There are 2 cups.


The first contains 1 penny and 1 quarter


The second contains 2 quarters



Say I pick a cup uniformly at random, then pick a
coin randomly from that cup. It's a quarter (yes!).
What is the probability that the other coin in that
cup is also a quarter?

Likelihood Weighting


Problem with rejection sampling:


If evidence is unlikely, you reject a lot of samples


You don

t exploit your evidence as you sample


Consider P(B|+a)





Idea: fix evidence variables and sample the rest





Problem: sample distribution not consistent!


Solution: weight by probability of evidence given parents

Burglary

Alarm

Burglary

Alarm

30


-
b,
-
a


-
b,
-
a


-
b,
-
a


-
b,
-
a

+b, +a


-
b +a


-
b, +a


-
b, +a


-
b, +a

+b, +a

Likelihood Weighting


Sampling distribution if z sampled and e fixed evidence





Now, samples have weights





Together, weighted sampling distribution is consistent


Cloudy

R

C

S

W

31

Likelihood Weighting

32

+c

0.5

-
c

0.5

+c


+s

0.1

-
s

0.9

-
c


+s

0.5

-
s

0.5

+c


+r

0.8

-
r

0.2

-
c


+r

0.2

-
r

0.8

+s




+r


+w

0.99

-
w

0.01

-
r


+w

0.90

-
w

0.10

-
s




+r


+w

0.90

-
w

0.10

-
r


+w

0.01

-
w

0.99

Samples:

+c, +s, +r, +w



Cloudy

Sprinkler

Rain

WetGrass

Cloudy

Sprinkler

Rain

WetGrass


Inference:


Sum over weights that match query value


Divide by total sample weight


What is P(C|+
w,+r
)?










Likelihood Weighting Example

33

Cloudy

Rainy

Sprinkler

Wet Grass

Weight

0

1

1

1

0.495

0

0

1

1

0.45

0

0

1

1

0.45

0

0

1

1

0.45

1

0

1

1

0.09

Likelihood Weighting


Likelihood weighting is good


We have taken evidence into account as
we generate the sample


E.g. here, W

s value will get picked
based on the evidence values of S, R


More of our samples will reflect the state
of the world suggested by the evidence



Likelihood weighting doesn

t solve
all our problems


Evidence influences the choice of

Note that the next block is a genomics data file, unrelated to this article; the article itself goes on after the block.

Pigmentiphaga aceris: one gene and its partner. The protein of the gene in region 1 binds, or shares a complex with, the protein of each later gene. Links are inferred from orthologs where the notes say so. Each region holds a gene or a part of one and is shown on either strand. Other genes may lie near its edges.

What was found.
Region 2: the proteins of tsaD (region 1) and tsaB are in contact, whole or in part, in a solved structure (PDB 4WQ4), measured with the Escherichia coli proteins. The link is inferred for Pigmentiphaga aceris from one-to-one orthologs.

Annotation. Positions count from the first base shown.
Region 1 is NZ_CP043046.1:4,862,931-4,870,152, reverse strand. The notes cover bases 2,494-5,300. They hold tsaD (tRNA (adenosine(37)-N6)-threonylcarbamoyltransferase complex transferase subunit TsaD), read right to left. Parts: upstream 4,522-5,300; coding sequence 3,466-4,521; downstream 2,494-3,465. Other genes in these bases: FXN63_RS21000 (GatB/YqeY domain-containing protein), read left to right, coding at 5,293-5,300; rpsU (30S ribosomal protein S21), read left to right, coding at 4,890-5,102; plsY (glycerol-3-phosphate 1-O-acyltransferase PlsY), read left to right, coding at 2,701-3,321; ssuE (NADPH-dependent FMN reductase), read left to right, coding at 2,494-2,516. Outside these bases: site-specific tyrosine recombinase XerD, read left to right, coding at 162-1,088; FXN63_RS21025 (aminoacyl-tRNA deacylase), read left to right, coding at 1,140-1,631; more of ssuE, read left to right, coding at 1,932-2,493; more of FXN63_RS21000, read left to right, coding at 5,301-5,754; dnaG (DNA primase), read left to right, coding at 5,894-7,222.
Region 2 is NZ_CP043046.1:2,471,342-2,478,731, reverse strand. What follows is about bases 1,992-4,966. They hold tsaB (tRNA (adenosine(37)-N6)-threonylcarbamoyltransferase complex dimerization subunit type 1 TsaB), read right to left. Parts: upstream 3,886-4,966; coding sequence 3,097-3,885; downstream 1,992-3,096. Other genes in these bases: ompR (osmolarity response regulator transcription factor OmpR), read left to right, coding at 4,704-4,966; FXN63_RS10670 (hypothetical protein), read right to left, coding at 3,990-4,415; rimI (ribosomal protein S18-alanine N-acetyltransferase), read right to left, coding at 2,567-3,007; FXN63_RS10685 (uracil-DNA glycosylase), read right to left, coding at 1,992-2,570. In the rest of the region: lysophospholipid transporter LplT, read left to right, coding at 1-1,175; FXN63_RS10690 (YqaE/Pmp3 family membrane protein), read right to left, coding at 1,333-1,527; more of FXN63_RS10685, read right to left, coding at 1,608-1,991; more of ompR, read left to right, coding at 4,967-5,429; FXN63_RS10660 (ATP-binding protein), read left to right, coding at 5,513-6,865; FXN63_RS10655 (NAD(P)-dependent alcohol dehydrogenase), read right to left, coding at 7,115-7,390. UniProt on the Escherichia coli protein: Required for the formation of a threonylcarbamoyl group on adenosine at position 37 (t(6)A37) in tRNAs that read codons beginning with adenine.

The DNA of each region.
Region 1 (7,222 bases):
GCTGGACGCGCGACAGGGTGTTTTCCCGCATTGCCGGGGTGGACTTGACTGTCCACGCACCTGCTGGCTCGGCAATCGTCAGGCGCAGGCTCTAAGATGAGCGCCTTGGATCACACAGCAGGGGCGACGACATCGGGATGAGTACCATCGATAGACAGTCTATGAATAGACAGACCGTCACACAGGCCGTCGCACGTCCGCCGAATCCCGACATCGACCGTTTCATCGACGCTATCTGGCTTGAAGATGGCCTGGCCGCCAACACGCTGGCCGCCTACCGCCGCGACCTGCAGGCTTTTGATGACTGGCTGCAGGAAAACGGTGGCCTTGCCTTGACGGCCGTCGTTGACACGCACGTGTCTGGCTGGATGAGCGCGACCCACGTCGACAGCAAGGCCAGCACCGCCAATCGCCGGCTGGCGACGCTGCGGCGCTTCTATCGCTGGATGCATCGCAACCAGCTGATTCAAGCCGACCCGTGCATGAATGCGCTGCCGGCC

downstream variables, but not upstream
ones (C isn

t more likely to get a value
matching the evidence)


We would like to consider evidence
when we sample every variable

34

Cloudy

Rain

C

S

R

W

Markov Chain Monte Carlo*


Idea
: instead of sampling from scratch, create samples
that are each like the last one.



Procedure
: resample one variable at a time, conditioned
on all the rest, but keep evidence fixed. E.g., for P(b|c):




Properties
: Now samples are not independent (in fact
they

re nearly identical), but sample averages are still
consistent estimators!



What

s the point
: both upstream and downstream
variables condition on evidence.

35

+a

+c

+b

+a

+c

-
b

-
a

+c

-
b

Random Walks


[Explain on Blackboard]

36

Gibbs Sampling

1.
Set all evidence E to e

2.
Do forward sampling t obtain x
1
,...,x
n

3.
Repeat:

1.
Pick any variable X
i

uniformly at random.

2.
Resample x
i
’ from p(X
i

| x
1
,..., x
i
-
1
, x
i+1
,..., x
n
)

3.
Set all other x
j
’=x
j

4.
The new sample is x
1’
,..., x
n




37

Markov Blanket

38

X

Markov blanket of X:

1.
All parents of X

2.
All children of X

3.
All parents of children of X
(except X itself)

X is conditionally independent from
all

other
variables in the BN, given all variables in the
markov blanket (besides X).

Gibbs Sampling

1.
Set all evidence E to e

2.
Do forward sampling t obtain x
1
,...,x
n

3.
Repeat:

1.
Pick any variable X
i

uniformly at random.

2.
Resample x
i
’ from p(X
i

|

markovblanket(X
i
))

3.
Set all other x
j
’=x
j

4.
The new sample is x
1

,..., x
n




39

Summary


Sampling can be your salvation


The dominating approach to inference in
BNs


Approaches:


Forward (/Prior) Sampling


Rejection Sampling


Likelihood Weighted Sampling


Gibbs Sampling

40

Learning in Bayes Nets


Task 1:
Given

the network structure and
given

data, where a data point is an
observed setting for the variables,
learn

the CPTs for the Bayes Net. Might also
start with priors for CPT probabilities.


Task 2:
Given

only the data (and possibly
a prior over Bayes Nets),
learn

the entire
Bayes Net (both Net structure and CPTs).

Turing Award for Bayes Nets

42